But money was tight, with an average weekly wage of only £34.64. Families helped couples pay for their big day and a wedding in the 1970s cost just £1,850 on average. (Compared with an average spend now around £27,000 on a wedding before lockdown).

weddings in 1974

In 1974, there were 384,389 marriages in England and Wales (compared to 40 years later of 252,222 in 2014). In 1974, there were 69 men marrying per 1,000 unmarried males and 53.7 females, compared to 23.0 and 20.9 in 2014. The number of weddings has steadily declined over the years.

The average age of men getting married in 1974 was 28.8 and 26.2 for women (compared to 37.0 and 34.6 respectively in 2014).

53% of weddings took place in a religious ceremony in 1974 versus 27% in 2014.

real wedding from 1974

My parents, Barbara and Gary, married on Saturday 16th March 1974, over 46 years ago.

To quote my mother, weddings were not so ‘flashy’ back then, without extras ‘like today’. There wasn’t any money then – they didn’t have any and neither did their parents. The groom even had to borrow money from his father in order to buy the engagement ring.

Weddings were very traditional, almost following a formula or cookie cutter approach.

formal invitations

My parent’s wedding invitations were very formal and sent from the bride’s parents. They were simple, classic and from a stock suite including silver embossed bells. The same style was used for the Order of Service too.

full length attire

The bride wore a Pronuptia A line dress with high neck and long sleeves and a long veil, along with some white platform shoes. She carried a bouquet of freesias (her favourite flower) and roses.

Whilst there wasn’t a specific colour scheme or theme that went throughout the wedding, the 3 bridesmaids all wore lilac coloured dresses (which was a copy of the bride’s dress) that matched the flowers. They all had their hair the same – up like Princess Anne – and the bridesmaids had lilac flowers in their hair.

Meanwhile the groom and best man just wore their own best suits and wore carnations as buttonholes.

The bride was driven in a car hired from a local firm, whilst the bridesmaids were just driven by a friend of the family in his own car.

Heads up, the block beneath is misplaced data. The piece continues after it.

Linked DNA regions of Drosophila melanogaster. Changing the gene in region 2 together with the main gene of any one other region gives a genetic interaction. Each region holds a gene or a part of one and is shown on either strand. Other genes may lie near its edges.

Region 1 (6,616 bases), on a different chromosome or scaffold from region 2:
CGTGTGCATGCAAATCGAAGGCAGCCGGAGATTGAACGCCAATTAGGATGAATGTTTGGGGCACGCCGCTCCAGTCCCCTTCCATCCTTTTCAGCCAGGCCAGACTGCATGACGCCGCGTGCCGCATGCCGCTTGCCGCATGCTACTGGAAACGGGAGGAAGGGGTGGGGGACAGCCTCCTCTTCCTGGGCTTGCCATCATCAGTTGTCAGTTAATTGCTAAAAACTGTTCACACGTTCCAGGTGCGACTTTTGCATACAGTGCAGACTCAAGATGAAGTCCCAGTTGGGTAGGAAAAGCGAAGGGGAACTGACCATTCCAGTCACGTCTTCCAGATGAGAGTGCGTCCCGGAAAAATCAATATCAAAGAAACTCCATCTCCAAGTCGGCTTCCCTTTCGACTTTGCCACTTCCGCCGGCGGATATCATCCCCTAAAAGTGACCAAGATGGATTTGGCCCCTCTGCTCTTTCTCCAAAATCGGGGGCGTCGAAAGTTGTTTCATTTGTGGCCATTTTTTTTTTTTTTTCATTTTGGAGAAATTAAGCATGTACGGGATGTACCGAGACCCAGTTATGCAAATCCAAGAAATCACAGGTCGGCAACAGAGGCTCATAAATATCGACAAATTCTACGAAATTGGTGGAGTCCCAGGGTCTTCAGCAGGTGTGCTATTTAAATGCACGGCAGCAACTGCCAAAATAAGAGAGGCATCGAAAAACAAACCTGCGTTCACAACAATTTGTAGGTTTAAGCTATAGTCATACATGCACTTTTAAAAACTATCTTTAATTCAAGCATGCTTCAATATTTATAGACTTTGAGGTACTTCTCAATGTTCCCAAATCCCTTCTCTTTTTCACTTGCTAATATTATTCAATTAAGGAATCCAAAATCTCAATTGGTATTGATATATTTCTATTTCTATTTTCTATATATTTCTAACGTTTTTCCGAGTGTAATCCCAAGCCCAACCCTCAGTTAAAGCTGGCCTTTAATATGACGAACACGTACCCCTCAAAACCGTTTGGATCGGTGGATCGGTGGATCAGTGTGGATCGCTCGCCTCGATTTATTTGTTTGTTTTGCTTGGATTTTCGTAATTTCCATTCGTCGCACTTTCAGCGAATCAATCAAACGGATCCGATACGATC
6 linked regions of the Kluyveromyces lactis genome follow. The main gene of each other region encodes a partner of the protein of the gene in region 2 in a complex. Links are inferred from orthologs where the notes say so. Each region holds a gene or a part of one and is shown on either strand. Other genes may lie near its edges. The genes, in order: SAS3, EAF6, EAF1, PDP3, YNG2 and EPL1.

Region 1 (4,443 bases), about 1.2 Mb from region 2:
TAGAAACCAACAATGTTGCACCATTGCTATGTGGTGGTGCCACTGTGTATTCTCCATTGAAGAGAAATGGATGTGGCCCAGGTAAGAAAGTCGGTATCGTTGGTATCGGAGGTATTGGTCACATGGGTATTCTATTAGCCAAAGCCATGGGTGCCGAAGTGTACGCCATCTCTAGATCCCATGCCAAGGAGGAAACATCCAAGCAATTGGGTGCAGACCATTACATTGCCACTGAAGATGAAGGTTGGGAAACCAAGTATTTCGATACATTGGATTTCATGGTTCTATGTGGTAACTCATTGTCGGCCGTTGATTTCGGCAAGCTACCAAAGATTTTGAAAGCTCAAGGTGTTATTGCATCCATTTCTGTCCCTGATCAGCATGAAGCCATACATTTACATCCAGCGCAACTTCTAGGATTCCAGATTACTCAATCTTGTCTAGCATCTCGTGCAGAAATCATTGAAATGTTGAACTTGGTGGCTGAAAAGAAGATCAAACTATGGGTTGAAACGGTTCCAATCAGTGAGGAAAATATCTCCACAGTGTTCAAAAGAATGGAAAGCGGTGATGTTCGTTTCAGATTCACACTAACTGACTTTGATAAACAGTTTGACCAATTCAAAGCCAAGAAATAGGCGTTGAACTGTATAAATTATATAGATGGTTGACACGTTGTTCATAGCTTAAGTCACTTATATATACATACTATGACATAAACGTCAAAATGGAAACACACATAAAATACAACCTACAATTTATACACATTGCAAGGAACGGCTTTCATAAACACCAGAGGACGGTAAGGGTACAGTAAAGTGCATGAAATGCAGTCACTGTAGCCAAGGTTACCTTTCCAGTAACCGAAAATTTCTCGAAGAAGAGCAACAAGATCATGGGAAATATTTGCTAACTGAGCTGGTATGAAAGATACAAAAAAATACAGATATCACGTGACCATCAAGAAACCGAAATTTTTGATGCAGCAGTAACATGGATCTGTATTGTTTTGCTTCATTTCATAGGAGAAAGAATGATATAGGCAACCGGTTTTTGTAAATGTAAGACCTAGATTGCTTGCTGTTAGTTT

local ceremony and reception

As with the majority of weddings in the 1970s, they had a church service at Burnham United Reformed Church starting at 2pm. Afterwards, they had their reception at a simple village hall, Burnham Park Hall, that cost them £8.80 to hire the hall and kitchen from 10.30am – 6pm. After the meal, the speeches followed the usual order and focused on the father of bride, best man, plus the groom.

minimal decor

They didn’t decorate the hall. There were only tables with white tablecloths on them. But the curtain material in the background of photographs gives away the era completely. It would have been hard to compliment them with many colour schemes!

cost efficient food

The guests ate a buffet by The Barn Restaurant, Salt Hill Park, Slough. It may have been a beige buffet typical of the time although it obviously wasn’t too memorable as my mother isn’t sure what they picked. The accountant in her can remember that the prices started at a mere £0.85 per person. And their drinks bill cost £29.61.

traditional cake

The wedding cake was an incredibly traditional square 3 tier fruit cake made by a family friend. There weren’t any added extras like favours at the wedding.

shared entertainment

My parents didn’t have any entertainment or music at their wedding. However, there were 2 other couples from the same village as my father who also got married on the same day as them. So they all had a joint disco in the evening but it was not the norm to have anything other than a reception after the service.


These pictures have been both wonderful to look through and also rather poignant, as my parents’ marriage sadly ended. However it is lovely to see how happy and carefree my mother is in these photographs. And I raise a toast to absent friends who we have unfortunately lost since this happy day.

There’s certainly many things couples of today’s circumstances can take from the weddings of the 1970s. If our parents/grandparents can make it through tough times, then I’m sure we can get through the craziness we’re experiencing right now. It might mean tightening our belts or reevualting plans but going back to basics may not be a bad thing. 

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Wedding venue review: Ashmolean Museum

Wedding venue review: Ashmolean Museum

Ashmolean Museum wedding venue review

You’d be forgiven if you didn’t realise that you could get married at the magnificent Ashmolean Museum in Oxford – there are some wonderful unknown venue options on offer right on our doorsteps.

Photography by Zaki Charles Photography

Licensed wedding venues

In 1995, the law was changed to allow marriages to be conducted in other civil approved venues in addition to a registry office or religious premises. Now over 50% of ceremonies are carried out in these type of venues and there are some truly beautiful venues to choose from in Oxfordshire and the surrounding Cotswolds.

Whether in a barn, a manor house, a marquee, a museum, or a hotel, there are some amazing places to hold your wedding or special occasion. There’s something out there to accommodate most styles, guest numbers and budgets.